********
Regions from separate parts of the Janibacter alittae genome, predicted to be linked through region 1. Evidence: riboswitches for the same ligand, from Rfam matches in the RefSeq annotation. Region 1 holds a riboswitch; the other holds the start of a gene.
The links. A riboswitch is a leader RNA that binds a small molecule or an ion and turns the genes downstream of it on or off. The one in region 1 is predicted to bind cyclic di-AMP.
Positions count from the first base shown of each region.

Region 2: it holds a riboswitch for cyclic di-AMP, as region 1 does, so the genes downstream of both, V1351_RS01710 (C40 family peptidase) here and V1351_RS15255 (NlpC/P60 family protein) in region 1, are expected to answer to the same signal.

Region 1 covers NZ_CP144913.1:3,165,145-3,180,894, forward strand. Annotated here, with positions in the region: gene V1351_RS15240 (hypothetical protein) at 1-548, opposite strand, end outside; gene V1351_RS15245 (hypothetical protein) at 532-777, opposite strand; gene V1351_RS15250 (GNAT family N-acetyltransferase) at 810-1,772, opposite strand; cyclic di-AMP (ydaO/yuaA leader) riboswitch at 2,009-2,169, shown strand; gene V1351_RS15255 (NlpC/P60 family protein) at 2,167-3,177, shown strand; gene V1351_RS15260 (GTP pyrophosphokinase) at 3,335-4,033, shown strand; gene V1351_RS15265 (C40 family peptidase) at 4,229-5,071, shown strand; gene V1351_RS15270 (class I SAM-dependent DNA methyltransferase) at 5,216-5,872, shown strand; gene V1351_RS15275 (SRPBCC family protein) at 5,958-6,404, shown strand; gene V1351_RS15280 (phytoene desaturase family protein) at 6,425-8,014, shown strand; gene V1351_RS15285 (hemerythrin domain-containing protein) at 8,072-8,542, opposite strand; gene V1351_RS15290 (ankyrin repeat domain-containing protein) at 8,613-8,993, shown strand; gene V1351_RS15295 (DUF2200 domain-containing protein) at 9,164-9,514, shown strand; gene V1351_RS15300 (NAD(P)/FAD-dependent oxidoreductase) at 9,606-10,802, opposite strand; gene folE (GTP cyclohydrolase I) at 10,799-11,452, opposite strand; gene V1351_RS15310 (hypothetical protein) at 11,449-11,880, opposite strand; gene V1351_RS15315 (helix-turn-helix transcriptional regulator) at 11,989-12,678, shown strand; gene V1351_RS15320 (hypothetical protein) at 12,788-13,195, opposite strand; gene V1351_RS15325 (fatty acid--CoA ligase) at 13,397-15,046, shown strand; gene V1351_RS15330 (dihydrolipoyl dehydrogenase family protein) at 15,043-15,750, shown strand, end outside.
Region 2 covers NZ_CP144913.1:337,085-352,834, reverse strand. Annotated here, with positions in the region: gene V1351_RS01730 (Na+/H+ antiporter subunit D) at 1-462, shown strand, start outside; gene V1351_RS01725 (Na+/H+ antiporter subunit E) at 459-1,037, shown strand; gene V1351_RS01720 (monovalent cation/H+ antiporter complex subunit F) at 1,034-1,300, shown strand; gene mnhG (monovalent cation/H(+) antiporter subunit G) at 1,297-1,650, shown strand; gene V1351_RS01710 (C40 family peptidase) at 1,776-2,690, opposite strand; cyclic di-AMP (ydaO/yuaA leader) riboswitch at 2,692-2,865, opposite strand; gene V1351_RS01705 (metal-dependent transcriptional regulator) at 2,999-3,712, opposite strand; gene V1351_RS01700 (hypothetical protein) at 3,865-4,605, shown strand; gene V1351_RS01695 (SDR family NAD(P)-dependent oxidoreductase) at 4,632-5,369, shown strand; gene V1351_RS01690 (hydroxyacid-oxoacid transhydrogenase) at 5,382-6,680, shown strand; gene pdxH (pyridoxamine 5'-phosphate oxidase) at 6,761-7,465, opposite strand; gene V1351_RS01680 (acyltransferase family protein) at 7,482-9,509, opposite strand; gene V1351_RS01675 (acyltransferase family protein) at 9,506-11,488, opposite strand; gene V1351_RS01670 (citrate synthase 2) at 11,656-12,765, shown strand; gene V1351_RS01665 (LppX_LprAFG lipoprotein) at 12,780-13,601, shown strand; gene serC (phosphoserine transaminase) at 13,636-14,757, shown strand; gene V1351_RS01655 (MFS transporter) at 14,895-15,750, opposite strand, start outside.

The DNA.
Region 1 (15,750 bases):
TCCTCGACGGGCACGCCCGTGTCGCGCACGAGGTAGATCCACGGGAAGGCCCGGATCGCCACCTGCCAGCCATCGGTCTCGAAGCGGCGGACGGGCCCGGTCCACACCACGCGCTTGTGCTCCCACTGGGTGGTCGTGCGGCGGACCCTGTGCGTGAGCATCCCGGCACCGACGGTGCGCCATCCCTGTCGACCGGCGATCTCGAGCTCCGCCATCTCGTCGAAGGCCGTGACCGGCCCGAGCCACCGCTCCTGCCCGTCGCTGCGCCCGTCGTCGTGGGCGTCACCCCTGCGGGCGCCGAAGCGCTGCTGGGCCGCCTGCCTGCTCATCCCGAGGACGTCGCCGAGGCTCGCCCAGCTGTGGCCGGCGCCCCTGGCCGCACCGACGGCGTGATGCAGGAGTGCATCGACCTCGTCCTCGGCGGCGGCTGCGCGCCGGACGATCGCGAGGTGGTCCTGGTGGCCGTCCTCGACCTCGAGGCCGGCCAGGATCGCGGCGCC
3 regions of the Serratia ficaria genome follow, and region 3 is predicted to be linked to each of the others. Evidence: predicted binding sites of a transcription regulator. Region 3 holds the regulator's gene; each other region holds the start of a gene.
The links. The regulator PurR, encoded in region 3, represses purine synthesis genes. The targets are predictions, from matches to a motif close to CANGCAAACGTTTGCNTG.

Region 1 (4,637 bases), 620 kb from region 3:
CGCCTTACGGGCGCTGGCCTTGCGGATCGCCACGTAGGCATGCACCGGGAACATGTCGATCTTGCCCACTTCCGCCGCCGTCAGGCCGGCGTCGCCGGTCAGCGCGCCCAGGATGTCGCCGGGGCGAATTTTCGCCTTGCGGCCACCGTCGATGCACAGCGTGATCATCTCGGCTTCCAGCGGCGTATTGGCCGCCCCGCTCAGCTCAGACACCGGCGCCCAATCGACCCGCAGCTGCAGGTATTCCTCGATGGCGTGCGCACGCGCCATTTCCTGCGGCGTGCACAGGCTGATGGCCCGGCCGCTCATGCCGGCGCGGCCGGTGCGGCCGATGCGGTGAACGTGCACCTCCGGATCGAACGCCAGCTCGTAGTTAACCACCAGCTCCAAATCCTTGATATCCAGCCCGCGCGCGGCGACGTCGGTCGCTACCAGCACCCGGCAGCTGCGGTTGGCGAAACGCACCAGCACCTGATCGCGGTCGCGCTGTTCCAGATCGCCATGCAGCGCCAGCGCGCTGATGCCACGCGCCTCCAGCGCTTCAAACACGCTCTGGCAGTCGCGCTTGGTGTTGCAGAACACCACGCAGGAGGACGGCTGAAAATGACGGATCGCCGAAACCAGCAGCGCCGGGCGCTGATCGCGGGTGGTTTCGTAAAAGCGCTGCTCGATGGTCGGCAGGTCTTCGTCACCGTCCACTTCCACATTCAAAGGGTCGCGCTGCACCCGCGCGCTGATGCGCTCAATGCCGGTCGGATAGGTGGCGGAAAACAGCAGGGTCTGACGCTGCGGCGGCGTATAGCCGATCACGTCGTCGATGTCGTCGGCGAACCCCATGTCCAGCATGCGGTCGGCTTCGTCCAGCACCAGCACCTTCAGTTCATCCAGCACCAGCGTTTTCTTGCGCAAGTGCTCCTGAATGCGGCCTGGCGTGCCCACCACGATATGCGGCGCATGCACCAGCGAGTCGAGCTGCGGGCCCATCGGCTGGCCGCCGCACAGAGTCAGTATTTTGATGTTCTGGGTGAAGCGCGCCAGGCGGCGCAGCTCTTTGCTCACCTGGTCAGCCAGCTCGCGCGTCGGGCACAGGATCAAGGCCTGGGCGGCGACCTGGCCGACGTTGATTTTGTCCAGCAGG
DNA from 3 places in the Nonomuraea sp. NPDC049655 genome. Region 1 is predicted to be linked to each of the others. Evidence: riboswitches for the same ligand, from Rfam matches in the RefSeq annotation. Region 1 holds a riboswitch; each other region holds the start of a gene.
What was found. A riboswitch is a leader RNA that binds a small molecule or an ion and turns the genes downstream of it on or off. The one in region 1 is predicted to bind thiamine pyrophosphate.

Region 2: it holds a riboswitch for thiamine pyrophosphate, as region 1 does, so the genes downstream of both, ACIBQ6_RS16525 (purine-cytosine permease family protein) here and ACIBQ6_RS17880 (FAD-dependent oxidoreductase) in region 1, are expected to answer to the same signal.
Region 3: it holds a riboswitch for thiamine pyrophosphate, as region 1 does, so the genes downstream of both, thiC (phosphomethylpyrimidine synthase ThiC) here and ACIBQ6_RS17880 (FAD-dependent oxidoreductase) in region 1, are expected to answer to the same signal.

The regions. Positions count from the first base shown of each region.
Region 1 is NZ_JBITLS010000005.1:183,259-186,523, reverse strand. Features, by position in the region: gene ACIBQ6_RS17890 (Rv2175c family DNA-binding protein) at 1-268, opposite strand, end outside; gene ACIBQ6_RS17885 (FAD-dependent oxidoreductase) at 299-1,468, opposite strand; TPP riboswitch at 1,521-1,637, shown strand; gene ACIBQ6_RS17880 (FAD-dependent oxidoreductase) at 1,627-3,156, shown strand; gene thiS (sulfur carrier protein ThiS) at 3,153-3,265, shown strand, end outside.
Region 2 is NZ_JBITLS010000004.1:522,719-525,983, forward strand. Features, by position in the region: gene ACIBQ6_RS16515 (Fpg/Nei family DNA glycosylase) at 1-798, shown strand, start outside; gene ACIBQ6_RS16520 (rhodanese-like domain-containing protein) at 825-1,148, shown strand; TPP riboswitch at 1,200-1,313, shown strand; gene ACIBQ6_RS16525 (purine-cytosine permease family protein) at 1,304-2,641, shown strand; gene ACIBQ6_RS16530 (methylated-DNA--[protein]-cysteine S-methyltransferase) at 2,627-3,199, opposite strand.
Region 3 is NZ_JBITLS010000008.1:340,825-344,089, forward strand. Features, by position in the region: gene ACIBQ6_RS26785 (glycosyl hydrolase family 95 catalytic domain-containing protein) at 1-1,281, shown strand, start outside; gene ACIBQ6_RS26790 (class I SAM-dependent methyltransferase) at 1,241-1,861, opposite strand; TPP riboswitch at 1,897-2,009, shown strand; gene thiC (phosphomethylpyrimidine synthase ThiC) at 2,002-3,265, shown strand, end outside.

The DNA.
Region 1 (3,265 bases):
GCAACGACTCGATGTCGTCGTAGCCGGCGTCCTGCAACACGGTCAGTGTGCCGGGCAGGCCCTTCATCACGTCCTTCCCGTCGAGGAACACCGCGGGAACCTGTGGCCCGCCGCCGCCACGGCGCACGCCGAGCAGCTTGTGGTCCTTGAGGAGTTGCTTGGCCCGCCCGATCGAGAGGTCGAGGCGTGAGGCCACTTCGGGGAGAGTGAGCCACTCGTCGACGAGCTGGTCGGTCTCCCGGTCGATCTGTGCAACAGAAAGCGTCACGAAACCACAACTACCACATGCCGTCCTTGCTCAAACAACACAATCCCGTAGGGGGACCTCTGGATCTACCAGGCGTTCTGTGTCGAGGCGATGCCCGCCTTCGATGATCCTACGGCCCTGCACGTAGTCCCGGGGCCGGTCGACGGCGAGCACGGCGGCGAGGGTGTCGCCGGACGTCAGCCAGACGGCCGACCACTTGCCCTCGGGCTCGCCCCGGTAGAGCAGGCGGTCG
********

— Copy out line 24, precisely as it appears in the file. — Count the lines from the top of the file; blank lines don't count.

GCAACGACTCGATGTCGTCGTAGCCGGCGTCCTGCAACACGGTCAGTGTGCCGGGCAGGCCCTTCATCACGTCCTTCCCGTCGAGGAACACCGCGGGAACCTGTGGCCCGCCGCCGCCACGGCGCACGCCGAGCAGCTTGTGGTCCTTGAGGAGTTGCTTGGCCCGCCCGATCGAGAGGTCGAGGCGTGAGGCCACTTCGGGGAGAGTGAGCCACTCGTCGACGAGCTGGTCGGTCTCCCGGTCGATCTGTGCAACAGAAAGCGTCACGAAACCACAACTACCACATGCCGTCCTTGCTCAAACAACACAATCCCGTAGGGGGACCTCTGGATCTACCAGGCGTTCTGTGTCGAGGCGATGCCCGCCTTCGATGATCCTACGGCCCTGCACGTAGTCCCGGGGCCGGTCGACGGCGAGCACGGCGGCGAGGGTGTCGCCGGACGTCAGCCAGACGGCCGACCACTTGCCCTCGGGCTCGCCCCGGTAGAGCAGGCGGTCG